NASA is seeking systems, subsystems and/or technologies in support of improvements in speech intelligibility, speech quality, listening quality and listening effort for in-helmet aural and vocal communications. In addition, improvements in hearing protection are sought to protect the crew during all mission phases, in case hazardous acoustic levels and conditions occur.
The specific focus of this SBIR subtopic is on improving the interface between crewmember and the acoustic pickup (i.e., microphones) and generation (i.e., speaker) systems. Systems and devices are sought to improve or resolve acoustic, physical and technical problems (listed above) that have been associated with skullcap-mounted speakers and microphones, or allow for the elimination of skullcap-mounted speakers and microphones. In particular, voice communications systems are sought that have provided crewmembers with adequate speech intelligibility over background noise within, and external to, the spacesuit. Overall system performance must provide Mean Opinion Score (MOS) for Listening Quality (Lq) and Listening Effort (Le) of 3.9 or greater, or Articulation Index (AI) of .7 or better or 90% Intelligibility in the crewmember's native language for both inbound and outbound speech communication. Specific technologies of interest include, but are not limited to:
- Acoustic modeling of the in-suit acoustic environment, including the ability to model structure-borne vibration in helmet and suit structures as well as transduction to and from the acoustic medium.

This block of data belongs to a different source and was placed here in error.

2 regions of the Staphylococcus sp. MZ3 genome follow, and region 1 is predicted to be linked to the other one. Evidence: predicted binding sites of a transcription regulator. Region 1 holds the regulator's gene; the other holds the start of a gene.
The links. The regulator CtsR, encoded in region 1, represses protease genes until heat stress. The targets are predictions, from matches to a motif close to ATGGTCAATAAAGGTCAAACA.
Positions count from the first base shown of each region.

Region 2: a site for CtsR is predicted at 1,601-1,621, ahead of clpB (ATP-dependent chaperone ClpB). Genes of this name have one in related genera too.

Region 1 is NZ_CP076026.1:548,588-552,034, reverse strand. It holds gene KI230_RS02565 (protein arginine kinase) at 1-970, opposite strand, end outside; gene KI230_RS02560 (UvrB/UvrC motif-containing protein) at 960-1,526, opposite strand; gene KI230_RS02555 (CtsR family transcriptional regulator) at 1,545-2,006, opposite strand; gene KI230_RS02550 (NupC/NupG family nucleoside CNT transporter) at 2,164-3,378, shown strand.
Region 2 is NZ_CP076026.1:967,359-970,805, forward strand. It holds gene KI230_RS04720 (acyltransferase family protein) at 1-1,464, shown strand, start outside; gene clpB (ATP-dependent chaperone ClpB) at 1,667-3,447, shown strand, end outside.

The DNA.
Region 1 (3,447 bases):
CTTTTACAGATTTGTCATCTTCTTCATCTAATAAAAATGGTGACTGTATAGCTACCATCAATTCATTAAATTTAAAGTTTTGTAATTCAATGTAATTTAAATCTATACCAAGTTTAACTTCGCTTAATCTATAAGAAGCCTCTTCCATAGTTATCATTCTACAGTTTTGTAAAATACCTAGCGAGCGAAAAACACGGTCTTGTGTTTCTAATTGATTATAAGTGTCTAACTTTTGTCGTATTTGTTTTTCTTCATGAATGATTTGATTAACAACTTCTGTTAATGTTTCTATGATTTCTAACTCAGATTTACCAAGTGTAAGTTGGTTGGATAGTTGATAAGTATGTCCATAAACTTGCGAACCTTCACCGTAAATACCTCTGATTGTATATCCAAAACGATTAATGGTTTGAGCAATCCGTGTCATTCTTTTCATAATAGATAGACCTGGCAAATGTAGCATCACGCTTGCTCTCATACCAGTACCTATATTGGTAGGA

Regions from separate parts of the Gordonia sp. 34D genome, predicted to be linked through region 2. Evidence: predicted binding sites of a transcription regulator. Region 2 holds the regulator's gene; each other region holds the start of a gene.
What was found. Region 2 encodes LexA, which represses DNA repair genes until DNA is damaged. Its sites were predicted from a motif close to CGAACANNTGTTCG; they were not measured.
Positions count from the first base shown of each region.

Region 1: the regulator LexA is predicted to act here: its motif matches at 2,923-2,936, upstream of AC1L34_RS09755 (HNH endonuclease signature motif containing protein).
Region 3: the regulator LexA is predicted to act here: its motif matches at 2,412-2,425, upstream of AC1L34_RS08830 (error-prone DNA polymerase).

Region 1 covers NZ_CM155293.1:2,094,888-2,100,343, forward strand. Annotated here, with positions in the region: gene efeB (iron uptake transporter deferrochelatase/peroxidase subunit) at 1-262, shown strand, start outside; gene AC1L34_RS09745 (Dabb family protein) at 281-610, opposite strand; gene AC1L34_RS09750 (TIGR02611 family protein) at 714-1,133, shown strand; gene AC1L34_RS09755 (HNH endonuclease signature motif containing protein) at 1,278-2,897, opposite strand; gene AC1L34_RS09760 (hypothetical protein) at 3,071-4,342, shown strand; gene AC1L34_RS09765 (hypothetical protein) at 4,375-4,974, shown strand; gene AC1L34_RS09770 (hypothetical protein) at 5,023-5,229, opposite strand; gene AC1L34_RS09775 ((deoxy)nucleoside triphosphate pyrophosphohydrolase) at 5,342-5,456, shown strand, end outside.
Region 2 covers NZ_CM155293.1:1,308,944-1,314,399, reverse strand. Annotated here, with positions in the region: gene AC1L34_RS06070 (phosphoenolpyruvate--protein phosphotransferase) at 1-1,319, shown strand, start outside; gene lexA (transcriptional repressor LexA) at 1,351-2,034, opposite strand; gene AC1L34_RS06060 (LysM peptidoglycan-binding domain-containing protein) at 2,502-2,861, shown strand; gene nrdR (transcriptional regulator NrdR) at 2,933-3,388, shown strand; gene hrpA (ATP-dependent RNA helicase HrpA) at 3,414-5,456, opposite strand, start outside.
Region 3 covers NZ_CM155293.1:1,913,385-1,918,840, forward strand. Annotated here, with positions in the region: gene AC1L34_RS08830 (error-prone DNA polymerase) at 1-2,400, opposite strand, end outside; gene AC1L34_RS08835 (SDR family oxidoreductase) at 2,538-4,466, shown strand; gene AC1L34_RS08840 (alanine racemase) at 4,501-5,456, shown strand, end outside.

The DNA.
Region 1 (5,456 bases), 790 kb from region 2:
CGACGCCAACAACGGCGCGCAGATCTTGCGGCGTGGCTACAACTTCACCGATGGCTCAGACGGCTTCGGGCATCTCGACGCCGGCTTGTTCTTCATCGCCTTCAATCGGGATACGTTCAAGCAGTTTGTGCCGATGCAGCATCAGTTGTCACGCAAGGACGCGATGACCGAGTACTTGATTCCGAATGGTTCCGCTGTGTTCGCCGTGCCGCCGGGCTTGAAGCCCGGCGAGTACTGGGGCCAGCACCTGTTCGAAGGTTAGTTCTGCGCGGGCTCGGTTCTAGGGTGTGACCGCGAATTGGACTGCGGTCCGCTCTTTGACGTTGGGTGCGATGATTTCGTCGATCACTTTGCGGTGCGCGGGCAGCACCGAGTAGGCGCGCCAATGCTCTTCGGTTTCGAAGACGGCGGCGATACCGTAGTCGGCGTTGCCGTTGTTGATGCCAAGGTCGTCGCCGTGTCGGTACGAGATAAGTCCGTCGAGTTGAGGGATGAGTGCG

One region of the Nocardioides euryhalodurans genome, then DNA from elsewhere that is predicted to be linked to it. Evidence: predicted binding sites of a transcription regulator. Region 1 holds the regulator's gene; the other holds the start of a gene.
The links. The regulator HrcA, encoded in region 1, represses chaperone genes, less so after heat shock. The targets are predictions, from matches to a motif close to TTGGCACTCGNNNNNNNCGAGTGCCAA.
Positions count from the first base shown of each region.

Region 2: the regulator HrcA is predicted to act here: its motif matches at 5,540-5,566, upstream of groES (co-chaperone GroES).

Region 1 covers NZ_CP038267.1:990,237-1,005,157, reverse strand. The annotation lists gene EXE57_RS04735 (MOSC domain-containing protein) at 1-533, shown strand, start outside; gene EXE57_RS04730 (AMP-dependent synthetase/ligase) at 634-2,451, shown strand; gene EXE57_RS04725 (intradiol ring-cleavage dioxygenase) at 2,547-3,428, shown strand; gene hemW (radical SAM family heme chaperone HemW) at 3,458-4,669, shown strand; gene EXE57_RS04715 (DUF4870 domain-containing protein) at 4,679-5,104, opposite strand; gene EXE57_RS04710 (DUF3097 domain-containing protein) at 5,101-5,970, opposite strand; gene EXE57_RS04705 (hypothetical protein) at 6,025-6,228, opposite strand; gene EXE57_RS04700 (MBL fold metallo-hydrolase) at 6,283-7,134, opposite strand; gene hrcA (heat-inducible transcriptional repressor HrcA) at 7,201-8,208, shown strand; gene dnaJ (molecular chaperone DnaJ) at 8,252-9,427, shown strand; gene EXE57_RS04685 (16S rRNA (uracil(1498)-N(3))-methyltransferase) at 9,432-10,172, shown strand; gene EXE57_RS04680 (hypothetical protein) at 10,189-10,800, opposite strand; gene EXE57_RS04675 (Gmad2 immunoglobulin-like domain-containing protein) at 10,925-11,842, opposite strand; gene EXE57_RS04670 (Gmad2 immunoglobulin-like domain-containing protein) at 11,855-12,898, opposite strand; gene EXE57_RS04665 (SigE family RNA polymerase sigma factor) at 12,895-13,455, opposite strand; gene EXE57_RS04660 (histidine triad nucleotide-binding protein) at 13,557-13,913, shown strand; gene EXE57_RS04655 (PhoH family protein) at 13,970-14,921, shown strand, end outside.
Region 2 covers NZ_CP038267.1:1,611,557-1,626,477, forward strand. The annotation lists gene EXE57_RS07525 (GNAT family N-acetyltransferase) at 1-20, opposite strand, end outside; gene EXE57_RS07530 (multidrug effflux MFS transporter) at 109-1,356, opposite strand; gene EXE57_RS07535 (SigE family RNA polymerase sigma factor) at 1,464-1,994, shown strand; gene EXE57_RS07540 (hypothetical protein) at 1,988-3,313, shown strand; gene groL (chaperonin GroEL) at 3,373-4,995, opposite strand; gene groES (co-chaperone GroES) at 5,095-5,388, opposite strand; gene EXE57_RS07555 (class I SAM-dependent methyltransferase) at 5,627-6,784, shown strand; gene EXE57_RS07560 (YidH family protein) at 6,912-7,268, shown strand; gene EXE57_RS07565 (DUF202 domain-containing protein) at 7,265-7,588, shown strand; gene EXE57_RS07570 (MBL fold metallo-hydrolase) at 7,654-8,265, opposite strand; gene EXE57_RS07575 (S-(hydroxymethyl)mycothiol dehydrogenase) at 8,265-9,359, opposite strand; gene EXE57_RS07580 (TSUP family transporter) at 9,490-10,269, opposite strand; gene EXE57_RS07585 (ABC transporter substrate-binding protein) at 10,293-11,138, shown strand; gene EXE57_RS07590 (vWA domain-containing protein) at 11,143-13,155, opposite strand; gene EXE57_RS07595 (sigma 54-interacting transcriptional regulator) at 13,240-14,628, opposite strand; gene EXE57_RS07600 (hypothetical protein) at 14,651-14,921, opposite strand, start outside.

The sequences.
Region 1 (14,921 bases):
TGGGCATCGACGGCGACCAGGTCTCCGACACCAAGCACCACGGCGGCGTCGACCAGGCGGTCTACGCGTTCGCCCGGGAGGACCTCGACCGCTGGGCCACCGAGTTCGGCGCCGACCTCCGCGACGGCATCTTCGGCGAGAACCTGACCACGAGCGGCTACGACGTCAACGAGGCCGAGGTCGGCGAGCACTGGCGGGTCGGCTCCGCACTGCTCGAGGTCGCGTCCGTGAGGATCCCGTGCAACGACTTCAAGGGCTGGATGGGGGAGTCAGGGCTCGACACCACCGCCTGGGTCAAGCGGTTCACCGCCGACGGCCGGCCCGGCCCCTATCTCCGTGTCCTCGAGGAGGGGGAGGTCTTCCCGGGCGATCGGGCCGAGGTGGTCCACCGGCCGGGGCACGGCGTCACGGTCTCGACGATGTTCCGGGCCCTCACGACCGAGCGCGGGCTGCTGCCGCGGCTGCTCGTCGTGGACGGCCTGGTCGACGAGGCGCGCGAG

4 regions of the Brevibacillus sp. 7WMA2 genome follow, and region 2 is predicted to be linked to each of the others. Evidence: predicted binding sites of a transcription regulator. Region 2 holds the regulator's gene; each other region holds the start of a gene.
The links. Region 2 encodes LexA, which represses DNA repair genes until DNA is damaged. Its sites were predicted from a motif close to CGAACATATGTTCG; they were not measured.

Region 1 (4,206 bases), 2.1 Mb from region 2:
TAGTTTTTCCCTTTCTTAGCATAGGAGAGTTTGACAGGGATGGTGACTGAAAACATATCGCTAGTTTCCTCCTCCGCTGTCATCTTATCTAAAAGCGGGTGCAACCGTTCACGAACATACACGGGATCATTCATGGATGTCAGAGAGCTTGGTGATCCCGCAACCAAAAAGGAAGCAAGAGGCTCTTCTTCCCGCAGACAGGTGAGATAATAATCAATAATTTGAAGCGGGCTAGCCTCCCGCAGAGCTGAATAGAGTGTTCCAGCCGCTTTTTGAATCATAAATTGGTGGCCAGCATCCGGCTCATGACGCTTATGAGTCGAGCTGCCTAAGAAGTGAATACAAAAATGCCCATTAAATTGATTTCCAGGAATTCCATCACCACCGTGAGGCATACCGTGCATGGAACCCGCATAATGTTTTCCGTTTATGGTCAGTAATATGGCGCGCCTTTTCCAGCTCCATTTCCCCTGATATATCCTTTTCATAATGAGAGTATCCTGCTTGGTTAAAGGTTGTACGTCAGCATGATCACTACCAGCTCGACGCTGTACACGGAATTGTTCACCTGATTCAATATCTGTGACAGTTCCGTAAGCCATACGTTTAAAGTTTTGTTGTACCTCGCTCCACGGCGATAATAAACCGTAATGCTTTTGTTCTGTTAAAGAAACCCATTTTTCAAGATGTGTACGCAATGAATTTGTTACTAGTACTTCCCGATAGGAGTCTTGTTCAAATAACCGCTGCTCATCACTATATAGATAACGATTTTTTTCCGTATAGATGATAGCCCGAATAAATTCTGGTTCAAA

- Low-mass, low-volume, low-distortion, space-qualified speakers with low variation in sensitivity with static pressure. Changes in speaker sensitivity should be less than 2 dB over the speech band with changes in static pressure between 3 and 18 psia.
- Low-mass, low-volume, low-distortion high-sensitivity (> 5 mV/Pa), space-qualified noise canceling microphones with low variation in sensitivity with static pressure. Changes in microphone sensitivity should be less than 2 dB over the speech band with changes in static pressure between 3 and 18 psia.
- Attenuation of external noise by passive hearing protection that is comfortable for crewmembers during extended use.
In-helmet devices will need to be compatible with high humidity, low humidity and pure oxygen environments. Devices should be able to fit a wide anthropometric range of head and physical features found within the astronaut corps.
Additionally, demonstrations of novel system concepts for in-helmet audio communication are of strong interest. A partial list of such concepts includes:
- Near-field beamforming systems;
- Optical microphone systems;
- Highly directive sound production systems such as parametric sound systems;
- Active noise cancellation systems for hearing protection;
- Bone conduction microphones.
Systems and devices must include appropriate computer processing systems. The expectation is that a working and fully functional system or device will be delivered at the end of Phase 2.